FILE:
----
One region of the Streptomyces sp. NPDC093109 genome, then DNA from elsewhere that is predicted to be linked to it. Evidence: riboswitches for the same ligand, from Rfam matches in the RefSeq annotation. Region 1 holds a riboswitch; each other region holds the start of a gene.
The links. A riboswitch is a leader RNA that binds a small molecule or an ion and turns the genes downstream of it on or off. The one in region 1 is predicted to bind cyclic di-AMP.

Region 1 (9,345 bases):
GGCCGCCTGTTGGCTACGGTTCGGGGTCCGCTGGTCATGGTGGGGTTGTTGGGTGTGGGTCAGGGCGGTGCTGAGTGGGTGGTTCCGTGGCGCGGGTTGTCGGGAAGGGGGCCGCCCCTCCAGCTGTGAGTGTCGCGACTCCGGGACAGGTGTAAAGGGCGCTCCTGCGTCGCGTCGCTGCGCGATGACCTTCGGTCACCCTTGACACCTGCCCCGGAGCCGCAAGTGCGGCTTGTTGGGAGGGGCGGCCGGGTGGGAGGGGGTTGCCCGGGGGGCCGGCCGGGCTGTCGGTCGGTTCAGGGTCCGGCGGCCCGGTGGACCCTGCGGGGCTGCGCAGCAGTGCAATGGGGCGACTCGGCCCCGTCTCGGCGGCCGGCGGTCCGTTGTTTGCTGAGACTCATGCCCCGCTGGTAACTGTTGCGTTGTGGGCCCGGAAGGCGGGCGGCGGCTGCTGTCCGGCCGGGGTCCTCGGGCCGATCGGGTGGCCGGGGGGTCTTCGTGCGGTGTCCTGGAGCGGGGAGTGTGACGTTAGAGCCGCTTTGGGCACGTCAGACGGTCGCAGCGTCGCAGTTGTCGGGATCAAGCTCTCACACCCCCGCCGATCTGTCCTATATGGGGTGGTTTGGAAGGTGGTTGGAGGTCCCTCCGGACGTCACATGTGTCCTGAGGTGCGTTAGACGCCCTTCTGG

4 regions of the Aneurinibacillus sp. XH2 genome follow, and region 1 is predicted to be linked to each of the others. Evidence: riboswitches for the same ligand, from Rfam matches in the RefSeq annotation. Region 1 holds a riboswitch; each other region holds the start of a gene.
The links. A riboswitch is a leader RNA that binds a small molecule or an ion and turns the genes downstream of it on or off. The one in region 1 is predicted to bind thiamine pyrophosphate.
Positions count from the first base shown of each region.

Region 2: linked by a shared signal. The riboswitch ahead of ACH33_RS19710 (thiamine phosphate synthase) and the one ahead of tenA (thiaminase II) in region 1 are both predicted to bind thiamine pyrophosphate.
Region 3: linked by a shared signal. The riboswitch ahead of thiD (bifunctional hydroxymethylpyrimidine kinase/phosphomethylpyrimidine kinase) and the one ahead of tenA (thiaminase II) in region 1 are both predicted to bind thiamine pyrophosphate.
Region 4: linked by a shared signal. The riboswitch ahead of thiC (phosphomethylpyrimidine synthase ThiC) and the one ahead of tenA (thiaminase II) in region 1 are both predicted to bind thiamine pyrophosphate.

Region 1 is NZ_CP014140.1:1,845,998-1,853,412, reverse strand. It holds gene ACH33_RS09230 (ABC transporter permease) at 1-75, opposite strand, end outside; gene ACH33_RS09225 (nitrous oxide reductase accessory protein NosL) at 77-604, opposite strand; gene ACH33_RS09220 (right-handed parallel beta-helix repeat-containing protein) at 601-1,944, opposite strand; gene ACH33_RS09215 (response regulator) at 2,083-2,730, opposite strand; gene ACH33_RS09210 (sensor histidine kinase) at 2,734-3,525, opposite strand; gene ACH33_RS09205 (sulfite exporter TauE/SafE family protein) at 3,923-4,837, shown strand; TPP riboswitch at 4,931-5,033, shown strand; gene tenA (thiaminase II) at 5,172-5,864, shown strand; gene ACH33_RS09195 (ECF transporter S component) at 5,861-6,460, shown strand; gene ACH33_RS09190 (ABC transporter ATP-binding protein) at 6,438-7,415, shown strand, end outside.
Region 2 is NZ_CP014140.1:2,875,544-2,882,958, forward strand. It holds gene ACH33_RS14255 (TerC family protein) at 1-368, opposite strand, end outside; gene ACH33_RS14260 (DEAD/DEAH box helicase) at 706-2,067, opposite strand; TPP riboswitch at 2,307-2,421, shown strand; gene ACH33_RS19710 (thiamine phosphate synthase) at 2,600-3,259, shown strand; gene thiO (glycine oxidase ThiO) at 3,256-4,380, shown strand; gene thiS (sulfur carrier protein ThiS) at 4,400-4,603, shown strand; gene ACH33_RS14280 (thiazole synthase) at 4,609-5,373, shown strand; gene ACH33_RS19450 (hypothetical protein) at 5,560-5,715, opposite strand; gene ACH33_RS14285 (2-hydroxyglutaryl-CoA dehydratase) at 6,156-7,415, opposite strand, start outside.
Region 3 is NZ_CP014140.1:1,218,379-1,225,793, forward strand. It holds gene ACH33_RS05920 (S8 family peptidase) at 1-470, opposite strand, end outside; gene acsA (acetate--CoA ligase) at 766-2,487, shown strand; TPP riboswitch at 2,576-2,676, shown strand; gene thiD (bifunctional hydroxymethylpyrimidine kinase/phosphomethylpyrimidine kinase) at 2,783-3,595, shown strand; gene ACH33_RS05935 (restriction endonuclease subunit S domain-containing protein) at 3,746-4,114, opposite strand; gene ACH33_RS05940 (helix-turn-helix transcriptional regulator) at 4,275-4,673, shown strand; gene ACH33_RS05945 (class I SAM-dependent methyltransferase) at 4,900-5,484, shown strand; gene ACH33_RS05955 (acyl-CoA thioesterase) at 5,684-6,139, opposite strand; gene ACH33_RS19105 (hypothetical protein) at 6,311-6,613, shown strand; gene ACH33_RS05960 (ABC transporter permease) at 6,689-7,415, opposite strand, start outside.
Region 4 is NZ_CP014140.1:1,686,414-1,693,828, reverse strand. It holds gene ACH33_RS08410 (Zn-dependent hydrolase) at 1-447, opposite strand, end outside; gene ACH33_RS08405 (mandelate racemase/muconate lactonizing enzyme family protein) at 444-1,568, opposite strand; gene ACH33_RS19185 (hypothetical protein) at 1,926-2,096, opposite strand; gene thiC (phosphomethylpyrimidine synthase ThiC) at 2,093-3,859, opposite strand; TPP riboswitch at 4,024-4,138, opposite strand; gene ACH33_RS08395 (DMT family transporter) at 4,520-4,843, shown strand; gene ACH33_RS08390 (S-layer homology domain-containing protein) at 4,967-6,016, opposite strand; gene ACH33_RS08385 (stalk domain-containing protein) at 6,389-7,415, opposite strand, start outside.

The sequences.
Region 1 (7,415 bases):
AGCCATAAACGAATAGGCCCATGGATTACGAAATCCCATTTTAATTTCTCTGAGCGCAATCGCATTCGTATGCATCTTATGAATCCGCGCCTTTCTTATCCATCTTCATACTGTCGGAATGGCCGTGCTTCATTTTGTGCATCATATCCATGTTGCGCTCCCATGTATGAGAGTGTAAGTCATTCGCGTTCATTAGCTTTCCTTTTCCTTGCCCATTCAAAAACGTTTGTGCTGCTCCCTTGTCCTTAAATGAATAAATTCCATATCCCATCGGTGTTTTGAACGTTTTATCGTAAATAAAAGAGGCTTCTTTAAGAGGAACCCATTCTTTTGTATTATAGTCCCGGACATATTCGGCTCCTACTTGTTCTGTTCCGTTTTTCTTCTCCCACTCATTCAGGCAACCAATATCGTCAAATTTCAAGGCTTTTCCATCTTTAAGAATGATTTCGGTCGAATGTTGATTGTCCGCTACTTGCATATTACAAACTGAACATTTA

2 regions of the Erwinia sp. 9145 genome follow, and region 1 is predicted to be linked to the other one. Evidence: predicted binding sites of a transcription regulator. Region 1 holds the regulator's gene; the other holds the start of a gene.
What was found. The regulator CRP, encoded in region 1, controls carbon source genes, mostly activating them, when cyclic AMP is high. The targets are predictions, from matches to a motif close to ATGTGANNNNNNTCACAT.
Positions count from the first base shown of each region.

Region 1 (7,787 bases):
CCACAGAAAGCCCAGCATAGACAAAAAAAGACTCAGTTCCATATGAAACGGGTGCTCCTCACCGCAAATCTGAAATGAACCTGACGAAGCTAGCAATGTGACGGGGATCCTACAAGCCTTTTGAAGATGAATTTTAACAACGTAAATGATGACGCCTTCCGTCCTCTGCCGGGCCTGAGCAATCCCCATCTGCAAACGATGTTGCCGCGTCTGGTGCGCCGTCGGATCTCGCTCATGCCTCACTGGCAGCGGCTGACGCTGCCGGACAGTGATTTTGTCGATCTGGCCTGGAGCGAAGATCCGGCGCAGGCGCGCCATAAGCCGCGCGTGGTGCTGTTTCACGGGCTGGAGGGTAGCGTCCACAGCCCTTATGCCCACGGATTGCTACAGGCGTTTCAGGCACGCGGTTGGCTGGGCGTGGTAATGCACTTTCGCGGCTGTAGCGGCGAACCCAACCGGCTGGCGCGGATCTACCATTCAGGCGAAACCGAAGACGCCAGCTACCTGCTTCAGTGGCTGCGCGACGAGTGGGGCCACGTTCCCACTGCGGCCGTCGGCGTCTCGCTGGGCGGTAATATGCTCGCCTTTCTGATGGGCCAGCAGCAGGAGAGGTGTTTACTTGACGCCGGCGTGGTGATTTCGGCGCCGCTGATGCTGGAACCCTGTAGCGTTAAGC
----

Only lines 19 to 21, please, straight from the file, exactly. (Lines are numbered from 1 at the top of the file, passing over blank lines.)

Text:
What was found. The regulator CRP, encoded in region 1, controls carbon source genes, mostly activating them, when cyclic AMP is high. The targets are predictions, from matches to a motif close to ATGTGANNNNNNTCACAT.
Positions count from the first base shown of each region.

Region 1 (7,787 bases):